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Digital Streaming & Social Media: Boxing 2020 and Beyond

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It was a little over a year ago when I wrote a story on Ryan Garcia and his message to the boxing public (Click HERE for that story) on how the business model was changing for the sport.

During that time, Oscar De La Hoya mentioned in multiple interviews the uncertainty on how to monetize social media presence.

Here we are in November 2020 and Ryan Garcia has become one of the biggest young stars in the sport. He isn’t alone as Gervonta Davis, Teofimo Lopez and others are right there but he has introduced the future business model of the sport.

Before you start slamming me, take a second to think about some of things I am going to mention in this article.

The business of boxing has always relied on advertising dollars in support of their biggest shows. The true sign of a star would be based on how successful that fighter does on PPV. If the fighter became a star, the premium paid to slap your company’s logo all over the event would be expensive. This was the business of boxing prior to the social media age.

This timeline gives you an idea of when the social media impact started to occur.

When social media was introduced in the 2000s, there was some thought that it could potentially have a great impact. The launch of YouTube, Facebook and Twitter between 2005 and 2006 was the start of the advertising business model changing. When researching some articles, I came across this peer reviewed (Click HERE) one that spoke about “The Harlem Shake” meme video from 2013 that generated over 8 million dollars at a CPM (cost per 1,000 views) of $6.00. This type of revenue drew the attention of advertisers and they were quick put their company name on those videos.

Fast forward to the sport of boxing and recent years, the profile of a fighter and how they are paid has changed. Being out in the public is fine but today’s consumer wants to buy into everything that surrounds the athlete. There are some great fighters but the ones that are truly making money have an active presence on social media.  Of course, there are a lot of fighters that do not want to admit this and feel like it is a distraction more than anything else. I do not disagree with that thought process. In today’s world, that is part of the package if you want to get paid and penciled into those high-profile fights.

It’s clear that boxing is paying more attention to this distribution of mass media.

Recently, the PPV numbers and viewership on some of the boxing programs haven’t been great. Many believe that the low PPV numbers are a concern for the sport. People also believe that illegal streaming is too much of an obstacle to overcome. While I can agree with that, I don’t think advertisers are all that concerned with putting up a check for the PPV. For example, the Gervonta Davis PPV numbers were solid for today’s market but Showtime instead sent out the below:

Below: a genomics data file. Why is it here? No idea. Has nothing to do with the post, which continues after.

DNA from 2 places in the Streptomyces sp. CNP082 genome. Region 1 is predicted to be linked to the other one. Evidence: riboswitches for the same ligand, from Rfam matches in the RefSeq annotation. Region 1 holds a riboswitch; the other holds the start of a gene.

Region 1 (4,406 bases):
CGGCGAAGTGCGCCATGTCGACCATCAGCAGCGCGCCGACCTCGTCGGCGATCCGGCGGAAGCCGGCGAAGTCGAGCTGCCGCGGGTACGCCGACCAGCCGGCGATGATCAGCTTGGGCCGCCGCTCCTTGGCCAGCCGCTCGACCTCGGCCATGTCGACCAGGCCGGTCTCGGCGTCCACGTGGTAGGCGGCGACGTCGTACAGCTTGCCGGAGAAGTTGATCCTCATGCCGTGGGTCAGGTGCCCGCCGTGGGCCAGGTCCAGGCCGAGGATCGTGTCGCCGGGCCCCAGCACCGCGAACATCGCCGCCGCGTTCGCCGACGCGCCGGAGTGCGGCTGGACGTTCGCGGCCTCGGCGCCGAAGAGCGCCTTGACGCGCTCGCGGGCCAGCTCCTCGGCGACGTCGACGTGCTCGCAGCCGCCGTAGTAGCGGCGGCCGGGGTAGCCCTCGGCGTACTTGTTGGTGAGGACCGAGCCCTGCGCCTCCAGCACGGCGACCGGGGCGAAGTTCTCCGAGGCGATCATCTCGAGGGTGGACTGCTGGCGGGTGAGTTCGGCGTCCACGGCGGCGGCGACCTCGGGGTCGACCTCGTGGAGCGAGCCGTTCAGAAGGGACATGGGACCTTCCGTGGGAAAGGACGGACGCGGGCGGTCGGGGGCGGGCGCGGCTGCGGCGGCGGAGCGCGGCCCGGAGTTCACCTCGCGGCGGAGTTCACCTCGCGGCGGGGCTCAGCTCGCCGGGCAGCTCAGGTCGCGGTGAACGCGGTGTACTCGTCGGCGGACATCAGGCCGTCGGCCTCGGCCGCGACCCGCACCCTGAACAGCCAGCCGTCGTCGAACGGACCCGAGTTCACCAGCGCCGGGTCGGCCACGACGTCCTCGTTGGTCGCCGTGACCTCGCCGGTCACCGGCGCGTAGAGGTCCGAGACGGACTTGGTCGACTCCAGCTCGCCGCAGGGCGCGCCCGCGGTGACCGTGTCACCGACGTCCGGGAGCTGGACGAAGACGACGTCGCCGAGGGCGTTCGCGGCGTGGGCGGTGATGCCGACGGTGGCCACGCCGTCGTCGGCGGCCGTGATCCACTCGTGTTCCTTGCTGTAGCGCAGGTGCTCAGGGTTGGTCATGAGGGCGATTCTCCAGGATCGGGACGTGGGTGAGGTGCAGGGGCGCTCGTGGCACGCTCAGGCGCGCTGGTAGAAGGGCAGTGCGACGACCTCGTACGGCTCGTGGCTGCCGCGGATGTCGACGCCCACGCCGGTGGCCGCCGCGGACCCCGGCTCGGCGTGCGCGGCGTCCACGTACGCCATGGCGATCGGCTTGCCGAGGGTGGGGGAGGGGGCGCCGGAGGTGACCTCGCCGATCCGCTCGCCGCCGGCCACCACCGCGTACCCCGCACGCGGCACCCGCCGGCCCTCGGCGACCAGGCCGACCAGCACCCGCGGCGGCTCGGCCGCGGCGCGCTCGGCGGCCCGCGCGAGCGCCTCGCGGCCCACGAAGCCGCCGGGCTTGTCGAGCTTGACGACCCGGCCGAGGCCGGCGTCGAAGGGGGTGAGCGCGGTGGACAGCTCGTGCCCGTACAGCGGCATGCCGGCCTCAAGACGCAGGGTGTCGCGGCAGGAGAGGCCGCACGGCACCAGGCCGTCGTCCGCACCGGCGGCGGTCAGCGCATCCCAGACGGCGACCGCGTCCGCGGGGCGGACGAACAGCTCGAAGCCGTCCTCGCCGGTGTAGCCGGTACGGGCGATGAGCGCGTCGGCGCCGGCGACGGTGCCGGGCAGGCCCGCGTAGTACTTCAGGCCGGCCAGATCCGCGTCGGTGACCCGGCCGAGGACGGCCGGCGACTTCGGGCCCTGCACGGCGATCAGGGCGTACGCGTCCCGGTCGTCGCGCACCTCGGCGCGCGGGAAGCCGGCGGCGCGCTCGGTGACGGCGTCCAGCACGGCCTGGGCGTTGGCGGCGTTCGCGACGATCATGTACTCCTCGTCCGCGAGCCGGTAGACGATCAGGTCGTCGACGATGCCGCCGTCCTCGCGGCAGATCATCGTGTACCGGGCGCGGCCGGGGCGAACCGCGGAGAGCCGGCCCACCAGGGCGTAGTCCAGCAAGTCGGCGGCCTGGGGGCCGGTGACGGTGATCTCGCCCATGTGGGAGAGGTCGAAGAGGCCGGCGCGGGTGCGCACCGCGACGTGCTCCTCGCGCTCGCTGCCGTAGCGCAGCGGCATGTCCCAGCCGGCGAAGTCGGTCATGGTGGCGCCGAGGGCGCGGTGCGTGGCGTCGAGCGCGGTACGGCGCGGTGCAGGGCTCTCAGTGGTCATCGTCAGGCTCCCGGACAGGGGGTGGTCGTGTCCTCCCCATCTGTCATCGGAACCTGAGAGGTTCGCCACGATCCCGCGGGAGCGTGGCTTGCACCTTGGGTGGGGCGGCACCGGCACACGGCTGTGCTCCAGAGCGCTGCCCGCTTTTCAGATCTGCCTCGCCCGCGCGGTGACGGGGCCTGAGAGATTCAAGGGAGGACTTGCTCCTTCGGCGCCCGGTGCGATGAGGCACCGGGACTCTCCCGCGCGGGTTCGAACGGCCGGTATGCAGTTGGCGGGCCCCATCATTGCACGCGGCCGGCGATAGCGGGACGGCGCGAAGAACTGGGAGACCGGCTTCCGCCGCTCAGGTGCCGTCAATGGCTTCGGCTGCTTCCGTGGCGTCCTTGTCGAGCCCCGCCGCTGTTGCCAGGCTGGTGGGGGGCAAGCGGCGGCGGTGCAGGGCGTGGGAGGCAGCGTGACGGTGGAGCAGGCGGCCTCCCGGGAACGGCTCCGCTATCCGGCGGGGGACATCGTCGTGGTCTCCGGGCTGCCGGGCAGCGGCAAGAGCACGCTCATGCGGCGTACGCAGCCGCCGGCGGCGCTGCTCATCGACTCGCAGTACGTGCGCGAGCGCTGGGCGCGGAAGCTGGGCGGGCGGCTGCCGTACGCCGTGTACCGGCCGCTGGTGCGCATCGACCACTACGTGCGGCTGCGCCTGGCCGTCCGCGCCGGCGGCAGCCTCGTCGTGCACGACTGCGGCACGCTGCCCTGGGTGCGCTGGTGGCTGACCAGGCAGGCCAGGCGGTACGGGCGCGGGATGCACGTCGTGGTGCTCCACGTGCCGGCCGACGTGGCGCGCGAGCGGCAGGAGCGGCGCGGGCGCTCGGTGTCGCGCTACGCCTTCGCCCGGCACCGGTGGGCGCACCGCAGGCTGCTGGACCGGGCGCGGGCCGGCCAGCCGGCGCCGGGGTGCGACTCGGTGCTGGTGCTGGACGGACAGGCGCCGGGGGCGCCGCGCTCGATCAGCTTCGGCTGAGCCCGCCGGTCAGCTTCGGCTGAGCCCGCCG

These numbers were more appealing to the masses than anything else.

That is where the real money lies and that is where advertisers are going to invest. All Access Part I did almost three million views while Part II, about a million and a half. That right there paid for the check any company sent to them for this fight. It wasn’t the PPV, it was everything else leading up to it and after.

Ryan Garcia has been hip to this for a while now and has done a great job with it. He’s smart at teaming up with other Social Media Influencers in order to continue to raise his profile. That is what the popular culture is looking at for acceptance into it. This is what also continues to get him six figure advertising pay checks too.

The two ladies in the above Instagram post represent over 50 million Instagram followers. Aligning Ryan with them exposes him to that demographic and expands his profile as a fighter to even greater heights.

When discussing this topic, I reached out to Jay Chaudhry (Head of Production at Players TV) who has worked extensively with all-star athletes and with the growth of fighter’s brand in boxing and he had this to say:

The current state of Athlete IP and content space is not some kind of trend, it’s literally paving the way of how the future of sports agencies, networks and promoters will be looking at commodity.Long gone are the days of “how many ratings and PPV buys did a fighter pull off”. This information isn’t close to as appealing as  “how many fans actually subscribed to my channel, to my IG page, to my brand account after my fight”. The war of subscribers and who has the best content has already started. You can see Ryan Garcia, Tank Davis, Devin Haney already starting to churn out content on YouTube. Other than Ryan Garcia, none of them are performing at the level they should be with sponsorship and brands. That will come, too.

All of this is to say that at one point, boxing had a fixed business model that all followed. In today’s boxing world, the business model is changing. Having a social media presence and being a great fighter will take you to the top of the sport both literally and financially.

You can follow me on Twitter @abeg718 and follow @nyfights on Instagram.

Born and raised in the Bronx, New York City, Abe grew up in a family who were and still are die-hard boxing fans. He started contributing boxing articles to NYF in 2017. His club show pieces allow fans to see who is next on the horizon, and his training camp check ins are much anticipated. Abe can be found on twitter @abeg718.

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